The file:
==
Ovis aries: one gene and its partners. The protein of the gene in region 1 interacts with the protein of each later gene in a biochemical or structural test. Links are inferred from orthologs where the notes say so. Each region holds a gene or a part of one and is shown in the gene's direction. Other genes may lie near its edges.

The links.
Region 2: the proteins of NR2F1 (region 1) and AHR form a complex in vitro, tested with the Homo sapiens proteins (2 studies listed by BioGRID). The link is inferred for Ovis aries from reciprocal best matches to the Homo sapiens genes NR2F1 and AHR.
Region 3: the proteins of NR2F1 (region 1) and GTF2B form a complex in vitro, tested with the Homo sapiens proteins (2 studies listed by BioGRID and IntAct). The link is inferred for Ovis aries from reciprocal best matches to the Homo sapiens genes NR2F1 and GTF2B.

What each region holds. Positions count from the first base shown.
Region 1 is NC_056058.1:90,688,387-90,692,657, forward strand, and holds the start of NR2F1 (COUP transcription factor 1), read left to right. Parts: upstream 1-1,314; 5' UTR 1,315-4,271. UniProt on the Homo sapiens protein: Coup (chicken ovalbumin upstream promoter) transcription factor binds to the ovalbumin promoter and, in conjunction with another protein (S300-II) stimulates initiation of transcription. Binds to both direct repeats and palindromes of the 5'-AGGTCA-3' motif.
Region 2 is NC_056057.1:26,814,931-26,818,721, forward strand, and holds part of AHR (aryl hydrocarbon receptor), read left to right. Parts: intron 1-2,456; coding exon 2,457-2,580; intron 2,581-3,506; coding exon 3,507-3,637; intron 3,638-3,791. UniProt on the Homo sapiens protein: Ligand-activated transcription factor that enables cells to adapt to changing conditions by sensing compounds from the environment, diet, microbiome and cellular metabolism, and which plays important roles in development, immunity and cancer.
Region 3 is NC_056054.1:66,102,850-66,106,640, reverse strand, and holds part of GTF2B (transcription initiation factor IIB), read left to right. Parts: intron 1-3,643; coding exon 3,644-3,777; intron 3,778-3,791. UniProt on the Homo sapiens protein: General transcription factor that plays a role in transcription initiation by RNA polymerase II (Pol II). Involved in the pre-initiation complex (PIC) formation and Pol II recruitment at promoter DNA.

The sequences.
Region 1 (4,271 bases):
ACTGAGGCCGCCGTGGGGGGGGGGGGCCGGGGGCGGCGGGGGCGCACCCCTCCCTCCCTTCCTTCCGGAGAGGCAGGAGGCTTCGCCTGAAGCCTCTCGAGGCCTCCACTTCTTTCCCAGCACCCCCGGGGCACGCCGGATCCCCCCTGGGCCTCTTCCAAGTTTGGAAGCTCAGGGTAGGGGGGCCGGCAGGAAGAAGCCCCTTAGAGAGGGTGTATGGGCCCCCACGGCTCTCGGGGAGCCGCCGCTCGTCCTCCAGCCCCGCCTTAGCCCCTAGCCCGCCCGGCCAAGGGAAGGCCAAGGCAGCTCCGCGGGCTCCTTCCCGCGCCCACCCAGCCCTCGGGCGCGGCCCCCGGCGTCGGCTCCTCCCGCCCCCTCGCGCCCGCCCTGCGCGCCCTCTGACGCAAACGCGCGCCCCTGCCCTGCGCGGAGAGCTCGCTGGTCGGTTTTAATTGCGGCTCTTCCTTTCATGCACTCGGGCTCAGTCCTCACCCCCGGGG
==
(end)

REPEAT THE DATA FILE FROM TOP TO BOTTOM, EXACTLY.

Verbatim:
Ovis aries: one gene and its partners. The protein of the gene in region 1 interacts with the protein of each later gene in a biochemical or structural test. Links are inferred from orthologs where the notes say so. Each region holds a gene or a part of one and is shown in the gene's direction. Other genes may lie near its edges.

The links.
Region 2: the proteins of NR2F1 (region 1) and AHR form a complex in vitro, tested with the Homo sapiens proteins (2 studies listed by BioGRID). The link is inferred for Ovis aries from reciprocal best matches to the Homo sapiens genes NR2F1 and AHR.
Region 3: the proteins of NR2F1 (region 1) and GTF2B form a complex in vitro, tested with the Homo sapiens proteins (2 studies listed by BioGRID and IntAct). The link is inferred for Ovis aries from reciprocal best matches to the Homo sapiens genes NR2F1 and GTF2B.

What each region holds. Positions count from the first base shown.
Region 1 is NC_056058.1:90,688,387-90,692,657, forward strand, and holds the start of NR2F1 (COUP transcription factor 1), read left to right. Parts: upstream 1-1,314; 5' UTR 1,315-4,271. UniProt on the Homo sapiens protein: Coup (chicken ovalbumin upstream promoter) transcription factor binds to the ovalbumin promoter and, in conjunction with another protein (S300-II) stimulates initiation of transcription. Binds to both direct repeats and palindromes of the 5'-AGGTCA-3' motif.
Region 2 is NC_056057.1:26,814,931-26,818,721, forward strand, and holds part of AHR (aryl hydrocarbon receptor), read left to right. Parts: intron 1-2,456; coding exon 2,457-2,580; intron 2,581-3,506; coding exon 3,507-3,637; intron 3,638-3,791. UniProt on the Homo sapiens protein: Ligand-activated transcription factor that enables cells to adapt to changing conditions by sensing compounds from the environment, diet, microbiome and cellular metabolism, and which plays important roles in development, immunity and cancer.
Region 3 is NC_056054.1:66,102,850-66,106,640, reverse strand, and holds part of GTF2B (transcription initiation factor IIB), read left to right. Parts: intron 1-3,643; coding exon 3,644-3,777; intron 3,778-3,791. UniProt on the Homo sapiens protein: General transcription factor that plays a role in transcription initiation by RNA polymerase II (Pol II). Involved in the pre-initiation complex (PIC) formation and Pol II recruitment at promoter DNA.

The sequences.
Region 1 (4,271 bases):
ACTGAGGCCGCCGTGGGGGGGGGGGGCCGGGGGCGGCGGGGGCGCACCCCTCCCTCCCTTCCTTCCGGAGAGGCAGGAGGCTTCGCCTGAAGCCTCTCGAGGCCTCCACTTCTTTCCCAGCACCCCCGGGGCACGCCGGATCCCCCCTGGGCCTCTTCCAAGTTTGGAAGCTCAGGGTAGGGGGGCCGGCAGGAAGAAGCCCCTTAGAGAGGGTGTATGGGCCCCCACGGCTCTCGGGGAGCCGCCGCTCGTCCTCCAGCCCCGCCTTAGCCCCTAGCCCGCCCGGCCAAGGGAAGGCCAAGGCAGCTCCGCGGGCTCCTTCCCGCGCCCACCCAGCCCTCGGGCGCGGCCCCCGGCGTCGGCTCCTCCCGCCCCCTCGCGCCCGCCCTGCGCGCCCTCTGACGCAAACGCGCGCCCCTGCCCTGCGCGGAGAGCTCGCTGGTCGGTTTTAATTGCGGCTCTTCCTTTCATGCACTCGGGCTCAGTCCTCACCCCCGGGG